John Tulloch and Henry Jenkins have described media fans as a 'powerless elite' (1995: 144) who are generally unable to directly influence the content of their favoured TV shows, but who nevertheless possess great expertise in terms of their knowledge of a series' history. This description usefully points to the potential contradictoriness of fan identities: fans may have the power to produce an aesthetic history of their beloved texts (1995: 145), yet they are not economically/industrially significant to media producers where they constitute only a very small percentage of the overall audience (see also Hills 2002: 37). However, Tulloch and Jenkins's rendering of fans as a 'powerless elite' tends to place all fans in a similar position of cultural (dis )empowerment relative to media producers and professionals, suggesting that fans can be thought of in clear opposition to media-professional celebrities. By way of starting to unravel this blanket characterization, I want to note that (purely coincidentally) Francesco Alberoni(1972: 75) actually uses the exact same term, 'powerless elite', to depict media celebrities, suggesting that their 'institutional power is very limited or non-existent' while their actions nevertheless 'arouse a considerable ... degree of interest' (1972: 75). Given that both celebrities and fans may, therefore, possess uneasy and ambiguous relationships to forms of cultural power, it may be rather unhelpful to view cultural power as being entirely housed or possessed by celebrities and concomitantly lacked by fans. As different versions of potentially 'powerless elites', the question here is how - and to what degree - fan and celebrity cultural identities can overlap and interact rather than belonging to wholly separable domains.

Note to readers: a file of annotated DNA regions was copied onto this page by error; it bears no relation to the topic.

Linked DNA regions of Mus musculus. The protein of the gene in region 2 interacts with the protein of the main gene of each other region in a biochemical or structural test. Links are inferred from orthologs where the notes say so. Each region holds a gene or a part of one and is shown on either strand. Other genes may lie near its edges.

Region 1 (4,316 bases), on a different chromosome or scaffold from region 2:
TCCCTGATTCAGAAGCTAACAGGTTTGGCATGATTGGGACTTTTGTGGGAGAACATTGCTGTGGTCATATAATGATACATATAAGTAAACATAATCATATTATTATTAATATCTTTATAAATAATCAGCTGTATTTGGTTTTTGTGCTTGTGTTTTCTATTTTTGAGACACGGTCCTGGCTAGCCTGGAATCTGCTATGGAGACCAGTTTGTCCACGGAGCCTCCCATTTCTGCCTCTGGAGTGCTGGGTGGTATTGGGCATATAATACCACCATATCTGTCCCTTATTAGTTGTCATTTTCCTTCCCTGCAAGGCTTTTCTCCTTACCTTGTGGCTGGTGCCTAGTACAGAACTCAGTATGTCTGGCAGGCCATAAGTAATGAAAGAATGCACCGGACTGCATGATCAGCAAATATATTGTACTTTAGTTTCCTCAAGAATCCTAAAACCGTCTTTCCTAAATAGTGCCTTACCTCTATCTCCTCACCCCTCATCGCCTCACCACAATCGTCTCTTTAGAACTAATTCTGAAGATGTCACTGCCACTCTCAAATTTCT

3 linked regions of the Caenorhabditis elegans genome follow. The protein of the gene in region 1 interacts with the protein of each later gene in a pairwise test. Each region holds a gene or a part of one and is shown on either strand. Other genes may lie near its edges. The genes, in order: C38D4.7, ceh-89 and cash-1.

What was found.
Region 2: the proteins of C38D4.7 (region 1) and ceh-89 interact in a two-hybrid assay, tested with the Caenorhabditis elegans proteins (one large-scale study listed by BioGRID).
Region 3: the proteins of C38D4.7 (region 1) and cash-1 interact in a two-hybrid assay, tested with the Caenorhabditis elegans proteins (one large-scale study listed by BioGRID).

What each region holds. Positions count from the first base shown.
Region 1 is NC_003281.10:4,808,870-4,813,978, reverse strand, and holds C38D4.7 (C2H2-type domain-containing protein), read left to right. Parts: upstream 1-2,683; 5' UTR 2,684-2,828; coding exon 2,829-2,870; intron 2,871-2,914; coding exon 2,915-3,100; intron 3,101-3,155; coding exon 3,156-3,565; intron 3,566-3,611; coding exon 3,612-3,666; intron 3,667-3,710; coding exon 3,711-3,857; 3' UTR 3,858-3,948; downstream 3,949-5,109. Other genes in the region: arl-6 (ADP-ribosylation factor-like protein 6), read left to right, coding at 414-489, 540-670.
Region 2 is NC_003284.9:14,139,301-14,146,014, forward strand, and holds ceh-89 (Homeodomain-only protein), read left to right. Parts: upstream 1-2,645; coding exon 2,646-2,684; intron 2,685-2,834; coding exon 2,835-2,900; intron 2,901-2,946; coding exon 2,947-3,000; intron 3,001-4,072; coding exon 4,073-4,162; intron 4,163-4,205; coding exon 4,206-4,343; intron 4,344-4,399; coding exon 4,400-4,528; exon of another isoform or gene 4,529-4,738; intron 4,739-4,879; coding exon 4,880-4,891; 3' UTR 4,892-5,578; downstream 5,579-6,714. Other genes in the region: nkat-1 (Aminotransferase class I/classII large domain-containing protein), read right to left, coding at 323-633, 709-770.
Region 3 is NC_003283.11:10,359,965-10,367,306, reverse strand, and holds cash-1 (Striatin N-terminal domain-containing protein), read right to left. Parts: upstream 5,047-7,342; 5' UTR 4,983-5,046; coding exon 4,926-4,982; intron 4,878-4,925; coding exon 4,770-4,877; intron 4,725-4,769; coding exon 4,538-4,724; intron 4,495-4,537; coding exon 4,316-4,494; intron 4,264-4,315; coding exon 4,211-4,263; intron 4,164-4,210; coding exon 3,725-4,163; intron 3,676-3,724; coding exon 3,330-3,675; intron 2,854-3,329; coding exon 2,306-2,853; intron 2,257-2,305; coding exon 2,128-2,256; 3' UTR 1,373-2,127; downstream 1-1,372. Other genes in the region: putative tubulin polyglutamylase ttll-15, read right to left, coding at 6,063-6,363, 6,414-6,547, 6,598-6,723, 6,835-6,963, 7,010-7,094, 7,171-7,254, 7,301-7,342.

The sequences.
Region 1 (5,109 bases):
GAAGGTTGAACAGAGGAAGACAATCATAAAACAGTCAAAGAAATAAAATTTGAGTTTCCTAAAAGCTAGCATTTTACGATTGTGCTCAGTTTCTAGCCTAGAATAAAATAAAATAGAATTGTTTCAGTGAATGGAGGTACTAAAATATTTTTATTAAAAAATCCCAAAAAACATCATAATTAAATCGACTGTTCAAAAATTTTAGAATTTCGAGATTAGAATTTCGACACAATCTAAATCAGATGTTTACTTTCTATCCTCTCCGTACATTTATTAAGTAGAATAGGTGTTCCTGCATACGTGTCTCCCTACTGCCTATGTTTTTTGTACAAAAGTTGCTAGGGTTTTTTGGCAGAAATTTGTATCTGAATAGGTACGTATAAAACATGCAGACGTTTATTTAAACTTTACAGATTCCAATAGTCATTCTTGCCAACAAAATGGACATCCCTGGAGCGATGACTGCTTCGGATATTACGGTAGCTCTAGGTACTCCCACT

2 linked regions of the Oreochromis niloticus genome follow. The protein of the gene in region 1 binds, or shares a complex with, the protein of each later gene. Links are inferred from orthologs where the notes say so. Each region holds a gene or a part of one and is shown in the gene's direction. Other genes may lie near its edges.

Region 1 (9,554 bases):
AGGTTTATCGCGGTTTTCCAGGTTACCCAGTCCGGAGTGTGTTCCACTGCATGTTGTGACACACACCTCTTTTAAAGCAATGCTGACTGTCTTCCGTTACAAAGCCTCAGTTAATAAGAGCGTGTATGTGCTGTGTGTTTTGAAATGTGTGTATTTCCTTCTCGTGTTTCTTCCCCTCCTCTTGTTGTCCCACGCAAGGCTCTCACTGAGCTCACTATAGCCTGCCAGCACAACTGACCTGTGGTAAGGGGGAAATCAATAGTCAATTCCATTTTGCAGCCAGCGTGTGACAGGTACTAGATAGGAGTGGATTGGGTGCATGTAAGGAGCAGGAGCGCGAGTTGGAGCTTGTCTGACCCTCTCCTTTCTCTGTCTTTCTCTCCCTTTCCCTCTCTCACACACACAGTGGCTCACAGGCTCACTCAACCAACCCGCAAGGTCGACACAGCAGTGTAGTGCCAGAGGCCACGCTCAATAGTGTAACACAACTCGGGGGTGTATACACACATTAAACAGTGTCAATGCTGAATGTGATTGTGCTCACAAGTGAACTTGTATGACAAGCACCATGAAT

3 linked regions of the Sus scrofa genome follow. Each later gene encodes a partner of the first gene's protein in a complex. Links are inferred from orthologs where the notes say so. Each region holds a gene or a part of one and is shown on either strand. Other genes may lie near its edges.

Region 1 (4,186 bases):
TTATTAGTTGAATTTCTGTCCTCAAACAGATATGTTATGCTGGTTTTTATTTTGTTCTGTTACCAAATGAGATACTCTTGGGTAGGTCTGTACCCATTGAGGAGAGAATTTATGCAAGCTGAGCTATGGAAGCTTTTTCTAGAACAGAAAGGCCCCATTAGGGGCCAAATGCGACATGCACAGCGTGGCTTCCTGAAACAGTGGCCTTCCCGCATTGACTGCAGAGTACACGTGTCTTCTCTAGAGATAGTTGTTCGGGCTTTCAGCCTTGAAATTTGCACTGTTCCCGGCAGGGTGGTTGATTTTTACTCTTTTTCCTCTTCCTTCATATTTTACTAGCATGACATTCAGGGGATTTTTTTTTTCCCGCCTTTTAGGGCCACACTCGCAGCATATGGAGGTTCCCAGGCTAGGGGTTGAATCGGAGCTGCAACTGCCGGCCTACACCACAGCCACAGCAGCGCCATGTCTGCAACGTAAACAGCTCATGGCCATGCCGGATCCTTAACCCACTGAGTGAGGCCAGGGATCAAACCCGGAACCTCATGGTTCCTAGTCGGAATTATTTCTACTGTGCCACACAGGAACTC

|Title of host publication||Framing Celebrity|
|Subtitle of host publication||New Directions in Celebrity Culture|
|Editors||Su Holmes, Sean Redmond|
|Number of pages||18|
|ISBN (Print)||9780415377102, 9780415377096|
|Publication status||Published - 19 May 2006|